dry bellows maintenance

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I recently purchased a Zone VI 4x5. Probably about a 1985 vintage or so. I live where the humidity is low and it appears that the bellows could use something that might restore it to its original flexibility. Naturally, I fear a crack or tear. Any suggestions on what to use? Lemon oil or boot oil seems like the natural way to go but I sure would like to be sure. Any suggestions?

-- Kenneth D. Pirtle (kdpirtle@actx.edu), December 15, 1998


I use Armor-All or Armour-All, which ever. I assume your bellows is nylon. It works well but can make them feel a little slimy so wipe it well and don't use a whole lot.

A similar dressing would do for a leather bellows but avoid Neats Foot oil as it can dissolve the glue holding the bellows together.

Don't forget to vacuum the interior gently to get the accumulated dust.

-- Sean yates (yatescats@yahoo.com), December 15, 1998.

Ken, I studied under you at AC in 1985, Are Joe and Bob still there? I visited AC's web site last semester. It's alright, photoshop stuff seems a little overwrought. Are you teaching P-shop? Tell the kids to go easy. I remember you telling us if we shot and turned in a windmill we'd get an automatic f. He he he, does that policy still stand? or have you expanded the criteria to include S. Marsh's signposts. Glad to see your name here and what's wrong with those old bi-rail monsters you guys called a 4x5, are you gettin to old to lug one down into the Palo Duro? I'm an editor for the Daily Oklahoman now and still shoot free-lance regularly. I have a 4x5 darkroom up to 20x24 prints in my home, Looking for a 8x10 Kodak Masterview and case, and plan to make my old C-1 it into a convertible 8x10 enlarger (graflarger) for the garage( I'm tired of contacts). I'm trying to find a way to start a ilfochrome lab but that's a ways off. Good luck to you and thanks for all you've taught me. I never appreciated your excellent tutelage and facilities until I was without them. Indebted, Blake P.s. I'm helping a couple of Photo-arts majors with large format class at Univ of Central Ok. They have found your methods on converting the zone system for center weighted 35mm a valuable tool. I had them shoot car hoods (your assignment) and I could actually see the lightbulbs flicking on over their heads. They don't have light meters they can use off campus so are forced to use their slr's meters for LF in the field. Say hello and thanks to the staff.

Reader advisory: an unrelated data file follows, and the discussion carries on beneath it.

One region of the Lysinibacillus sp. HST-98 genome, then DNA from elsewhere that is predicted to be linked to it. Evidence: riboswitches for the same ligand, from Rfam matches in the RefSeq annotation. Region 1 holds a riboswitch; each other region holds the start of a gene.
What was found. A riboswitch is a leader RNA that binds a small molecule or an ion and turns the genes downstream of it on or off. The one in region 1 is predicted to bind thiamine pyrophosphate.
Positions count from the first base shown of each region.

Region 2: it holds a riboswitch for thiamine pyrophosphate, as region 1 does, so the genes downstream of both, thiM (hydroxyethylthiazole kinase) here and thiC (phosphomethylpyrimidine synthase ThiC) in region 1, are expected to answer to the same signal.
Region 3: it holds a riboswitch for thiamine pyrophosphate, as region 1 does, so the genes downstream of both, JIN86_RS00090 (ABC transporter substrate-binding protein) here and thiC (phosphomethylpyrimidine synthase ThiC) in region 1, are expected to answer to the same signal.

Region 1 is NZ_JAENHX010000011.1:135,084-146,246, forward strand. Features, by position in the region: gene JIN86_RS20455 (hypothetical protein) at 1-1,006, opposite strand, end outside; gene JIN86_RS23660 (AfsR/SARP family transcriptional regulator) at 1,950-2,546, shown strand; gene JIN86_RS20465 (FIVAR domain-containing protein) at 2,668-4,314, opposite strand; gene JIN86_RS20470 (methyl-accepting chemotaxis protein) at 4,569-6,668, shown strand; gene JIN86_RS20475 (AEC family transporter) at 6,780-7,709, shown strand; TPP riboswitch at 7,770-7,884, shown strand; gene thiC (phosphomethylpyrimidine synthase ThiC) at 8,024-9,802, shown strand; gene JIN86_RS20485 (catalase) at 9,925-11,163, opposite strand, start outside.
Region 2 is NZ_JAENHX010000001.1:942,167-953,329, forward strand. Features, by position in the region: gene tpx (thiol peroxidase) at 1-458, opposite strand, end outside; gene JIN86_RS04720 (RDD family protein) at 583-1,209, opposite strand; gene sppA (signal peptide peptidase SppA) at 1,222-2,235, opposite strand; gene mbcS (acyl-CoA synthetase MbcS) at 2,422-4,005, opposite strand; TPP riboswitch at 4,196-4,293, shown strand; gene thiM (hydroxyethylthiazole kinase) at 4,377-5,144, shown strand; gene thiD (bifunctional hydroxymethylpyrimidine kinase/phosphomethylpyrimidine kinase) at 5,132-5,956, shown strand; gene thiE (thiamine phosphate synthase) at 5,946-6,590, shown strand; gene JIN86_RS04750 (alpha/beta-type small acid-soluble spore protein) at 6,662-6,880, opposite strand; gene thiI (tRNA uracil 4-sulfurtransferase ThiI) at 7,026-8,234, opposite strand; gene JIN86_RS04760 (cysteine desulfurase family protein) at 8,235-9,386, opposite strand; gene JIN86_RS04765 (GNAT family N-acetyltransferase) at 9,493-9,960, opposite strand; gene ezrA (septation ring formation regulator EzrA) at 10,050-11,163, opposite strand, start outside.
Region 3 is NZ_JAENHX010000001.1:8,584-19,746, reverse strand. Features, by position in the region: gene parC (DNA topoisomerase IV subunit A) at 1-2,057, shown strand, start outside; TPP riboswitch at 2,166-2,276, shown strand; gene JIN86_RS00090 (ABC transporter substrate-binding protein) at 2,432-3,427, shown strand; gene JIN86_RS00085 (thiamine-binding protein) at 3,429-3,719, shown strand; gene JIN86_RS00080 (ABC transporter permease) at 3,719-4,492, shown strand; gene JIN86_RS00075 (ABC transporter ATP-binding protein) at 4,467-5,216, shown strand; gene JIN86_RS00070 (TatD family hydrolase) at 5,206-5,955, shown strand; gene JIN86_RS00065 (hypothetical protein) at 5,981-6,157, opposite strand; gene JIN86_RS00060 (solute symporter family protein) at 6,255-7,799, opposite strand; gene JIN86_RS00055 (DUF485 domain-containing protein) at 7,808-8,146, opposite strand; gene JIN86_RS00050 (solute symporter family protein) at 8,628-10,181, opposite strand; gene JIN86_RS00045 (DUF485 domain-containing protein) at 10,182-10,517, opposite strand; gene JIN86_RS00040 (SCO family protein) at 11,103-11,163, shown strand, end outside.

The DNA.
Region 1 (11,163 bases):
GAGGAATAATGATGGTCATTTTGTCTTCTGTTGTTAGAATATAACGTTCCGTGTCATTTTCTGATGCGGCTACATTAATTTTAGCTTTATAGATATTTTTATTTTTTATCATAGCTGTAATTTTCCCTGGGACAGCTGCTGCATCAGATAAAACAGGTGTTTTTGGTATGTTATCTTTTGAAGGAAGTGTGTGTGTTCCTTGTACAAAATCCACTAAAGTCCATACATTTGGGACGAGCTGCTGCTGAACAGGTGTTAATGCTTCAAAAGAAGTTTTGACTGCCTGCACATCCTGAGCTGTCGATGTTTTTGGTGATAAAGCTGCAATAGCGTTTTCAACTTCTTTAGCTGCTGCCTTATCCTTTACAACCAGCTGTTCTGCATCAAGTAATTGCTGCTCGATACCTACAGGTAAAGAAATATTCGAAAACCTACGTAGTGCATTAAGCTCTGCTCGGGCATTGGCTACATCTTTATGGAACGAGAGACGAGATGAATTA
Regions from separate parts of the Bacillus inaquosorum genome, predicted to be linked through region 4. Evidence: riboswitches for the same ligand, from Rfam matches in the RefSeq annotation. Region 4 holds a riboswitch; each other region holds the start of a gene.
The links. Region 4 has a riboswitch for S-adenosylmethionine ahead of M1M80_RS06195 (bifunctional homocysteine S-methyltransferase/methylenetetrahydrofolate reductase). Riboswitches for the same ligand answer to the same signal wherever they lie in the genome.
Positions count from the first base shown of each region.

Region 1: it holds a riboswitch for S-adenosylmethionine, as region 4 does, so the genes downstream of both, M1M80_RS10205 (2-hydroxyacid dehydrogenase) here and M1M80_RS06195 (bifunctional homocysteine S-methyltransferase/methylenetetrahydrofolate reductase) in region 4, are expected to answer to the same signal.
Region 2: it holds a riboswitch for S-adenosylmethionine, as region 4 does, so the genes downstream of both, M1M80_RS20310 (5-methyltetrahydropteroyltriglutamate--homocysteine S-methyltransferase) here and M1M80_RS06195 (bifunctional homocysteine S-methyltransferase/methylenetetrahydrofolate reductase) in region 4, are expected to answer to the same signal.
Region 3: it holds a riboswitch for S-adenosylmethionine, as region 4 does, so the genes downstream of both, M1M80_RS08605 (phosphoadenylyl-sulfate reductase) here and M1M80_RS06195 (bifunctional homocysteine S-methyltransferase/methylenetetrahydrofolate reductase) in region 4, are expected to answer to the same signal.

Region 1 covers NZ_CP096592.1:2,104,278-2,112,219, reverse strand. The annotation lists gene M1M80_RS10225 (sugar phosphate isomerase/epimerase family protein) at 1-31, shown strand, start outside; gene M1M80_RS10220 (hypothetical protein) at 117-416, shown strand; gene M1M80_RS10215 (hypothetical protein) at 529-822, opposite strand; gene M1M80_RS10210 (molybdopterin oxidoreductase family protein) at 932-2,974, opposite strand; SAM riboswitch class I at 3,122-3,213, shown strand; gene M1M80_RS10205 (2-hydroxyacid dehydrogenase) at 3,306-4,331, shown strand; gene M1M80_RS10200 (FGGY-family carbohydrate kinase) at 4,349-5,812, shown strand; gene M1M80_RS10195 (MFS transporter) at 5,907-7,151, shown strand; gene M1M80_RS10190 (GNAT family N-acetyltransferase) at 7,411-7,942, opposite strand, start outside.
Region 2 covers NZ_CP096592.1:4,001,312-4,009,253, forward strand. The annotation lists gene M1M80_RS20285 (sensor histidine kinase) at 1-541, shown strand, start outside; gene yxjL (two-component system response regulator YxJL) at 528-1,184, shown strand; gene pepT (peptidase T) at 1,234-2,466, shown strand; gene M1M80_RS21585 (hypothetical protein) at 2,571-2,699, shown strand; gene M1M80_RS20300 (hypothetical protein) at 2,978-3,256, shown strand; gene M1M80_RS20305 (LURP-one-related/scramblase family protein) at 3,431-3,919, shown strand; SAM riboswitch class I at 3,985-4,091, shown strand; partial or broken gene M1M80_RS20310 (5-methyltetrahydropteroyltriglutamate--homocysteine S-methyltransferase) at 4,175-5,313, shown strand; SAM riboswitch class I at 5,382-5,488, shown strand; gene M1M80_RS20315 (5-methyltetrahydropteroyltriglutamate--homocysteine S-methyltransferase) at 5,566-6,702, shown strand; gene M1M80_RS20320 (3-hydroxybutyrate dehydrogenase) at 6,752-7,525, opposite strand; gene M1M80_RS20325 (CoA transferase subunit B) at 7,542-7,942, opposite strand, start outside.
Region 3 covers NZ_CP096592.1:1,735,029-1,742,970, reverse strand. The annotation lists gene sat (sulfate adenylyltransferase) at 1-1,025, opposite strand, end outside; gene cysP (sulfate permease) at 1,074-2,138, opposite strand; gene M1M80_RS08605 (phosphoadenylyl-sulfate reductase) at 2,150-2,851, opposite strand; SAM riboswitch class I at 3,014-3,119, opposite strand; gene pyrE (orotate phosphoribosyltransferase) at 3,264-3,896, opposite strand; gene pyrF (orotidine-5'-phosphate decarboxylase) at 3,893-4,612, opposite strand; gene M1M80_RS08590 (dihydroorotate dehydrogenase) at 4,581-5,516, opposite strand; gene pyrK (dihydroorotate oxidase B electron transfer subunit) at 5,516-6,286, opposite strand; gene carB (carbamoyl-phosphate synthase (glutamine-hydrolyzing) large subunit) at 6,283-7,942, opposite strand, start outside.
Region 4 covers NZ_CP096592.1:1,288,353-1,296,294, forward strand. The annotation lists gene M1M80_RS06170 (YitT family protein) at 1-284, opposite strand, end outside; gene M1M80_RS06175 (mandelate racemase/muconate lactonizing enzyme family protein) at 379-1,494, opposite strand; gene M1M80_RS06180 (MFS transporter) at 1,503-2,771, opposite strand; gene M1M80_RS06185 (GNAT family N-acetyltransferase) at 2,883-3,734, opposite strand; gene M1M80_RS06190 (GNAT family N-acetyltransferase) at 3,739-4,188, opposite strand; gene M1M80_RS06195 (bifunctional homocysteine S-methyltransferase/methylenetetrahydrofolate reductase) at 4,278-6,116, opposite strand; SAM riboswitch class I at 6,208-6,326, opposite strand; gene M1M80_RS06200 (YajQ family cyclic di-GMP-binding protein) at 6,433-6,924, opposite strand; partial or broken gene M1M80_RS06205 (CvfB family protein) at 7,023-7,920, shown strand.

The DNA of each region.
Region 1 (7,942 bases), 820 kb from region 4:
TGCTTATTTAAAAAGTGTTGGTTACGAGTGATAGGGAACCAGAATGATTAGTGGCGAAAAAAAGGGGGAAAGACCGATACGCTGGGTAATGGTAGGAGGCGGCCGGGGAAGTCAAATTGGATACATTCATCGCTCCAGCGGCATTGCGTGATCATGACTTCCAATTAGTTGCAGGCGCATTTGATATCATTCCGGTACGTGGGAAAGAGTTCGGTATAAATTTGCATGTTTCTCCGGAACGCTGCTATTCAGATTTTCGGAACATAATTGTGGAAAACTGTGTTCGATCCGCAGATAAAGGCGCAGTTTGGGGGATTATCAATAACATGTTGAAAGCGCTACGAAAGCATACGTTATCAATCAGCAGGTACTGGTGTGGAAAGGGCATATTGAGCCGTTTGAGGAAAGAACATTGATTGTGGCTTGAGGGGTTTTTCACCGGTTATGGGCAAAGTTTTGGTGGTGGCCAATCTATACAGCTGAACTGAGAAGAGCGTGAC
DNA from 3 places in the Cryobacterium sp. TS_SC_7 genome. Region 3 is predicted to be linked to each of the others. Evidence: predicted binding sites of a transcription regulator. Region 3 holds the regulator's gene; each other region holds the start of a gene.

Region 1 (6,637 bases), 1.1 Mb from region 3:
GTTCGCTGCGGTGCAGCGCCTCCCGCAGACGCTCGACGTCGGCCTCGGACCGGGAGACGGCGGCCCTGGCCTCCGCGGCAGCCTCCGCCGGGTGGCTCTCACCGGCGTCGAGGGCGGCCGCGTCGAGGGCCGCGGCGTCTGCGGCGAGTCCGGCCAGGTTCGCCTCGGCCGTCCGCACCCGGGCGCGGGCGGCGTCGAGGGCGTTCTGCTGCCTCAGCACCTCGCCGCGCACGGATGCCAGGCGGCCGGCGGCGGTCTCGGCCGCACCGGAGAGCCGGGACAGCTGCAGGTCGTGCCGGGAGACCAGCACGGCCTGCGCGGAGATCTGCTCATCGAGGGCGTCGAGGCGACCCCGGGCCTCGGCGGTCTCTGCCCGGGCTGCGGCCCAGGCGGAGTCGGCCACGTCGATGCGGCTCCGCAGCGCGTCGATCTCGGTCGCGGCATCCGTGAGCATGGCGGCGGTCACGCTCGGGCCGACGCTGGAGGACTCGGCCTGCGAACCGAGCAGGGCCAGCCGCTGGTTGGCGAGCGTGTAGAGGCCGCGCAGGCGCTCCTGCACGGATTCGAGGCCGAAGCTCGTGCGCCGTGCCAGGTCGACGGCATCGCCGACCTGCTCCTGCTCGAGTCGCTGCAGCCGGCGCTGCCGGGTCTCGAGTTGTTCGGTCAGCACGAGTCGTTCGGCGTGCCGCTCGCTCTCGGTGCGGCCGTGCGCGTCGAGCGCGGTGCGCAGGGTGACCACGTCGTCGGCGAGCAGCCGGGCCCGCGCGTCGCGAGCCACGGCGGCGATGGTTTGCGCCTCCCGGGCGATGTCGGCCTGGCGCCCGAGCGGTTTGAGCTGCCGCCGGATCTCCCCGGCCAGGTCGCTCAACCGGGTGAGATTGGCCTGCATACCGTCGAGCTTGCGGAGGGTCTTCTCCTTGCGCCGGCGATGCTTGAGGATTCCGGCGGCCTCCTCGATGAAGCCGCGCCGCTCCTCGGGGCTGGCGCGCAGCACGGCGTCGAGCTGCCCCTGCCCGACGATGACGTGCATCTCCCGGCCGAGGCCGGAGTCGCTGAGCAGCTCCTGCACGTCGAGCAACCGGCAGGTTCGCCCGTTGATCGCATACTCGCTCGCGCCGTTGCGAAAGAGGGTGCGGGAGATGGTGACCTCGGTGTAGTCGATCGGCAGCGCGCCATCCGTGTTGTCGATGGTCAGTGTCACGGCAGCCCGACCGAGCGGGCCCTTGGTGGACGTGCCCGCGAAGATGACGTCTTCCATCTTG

-- Blake Barker (newsroom@oklahoman.net), December 18, 1998.

LExol is the answer. It is sold at most booteries and is water based, so it does nothing to the glues that hold most bellows together. Once it is put on and wiped off, the bellows can be further protected with a coating of renaessance wax available through light impressions. Cheers, Ed

-- Ed Stander (glassact@compuserve.com), December 25, 1998.

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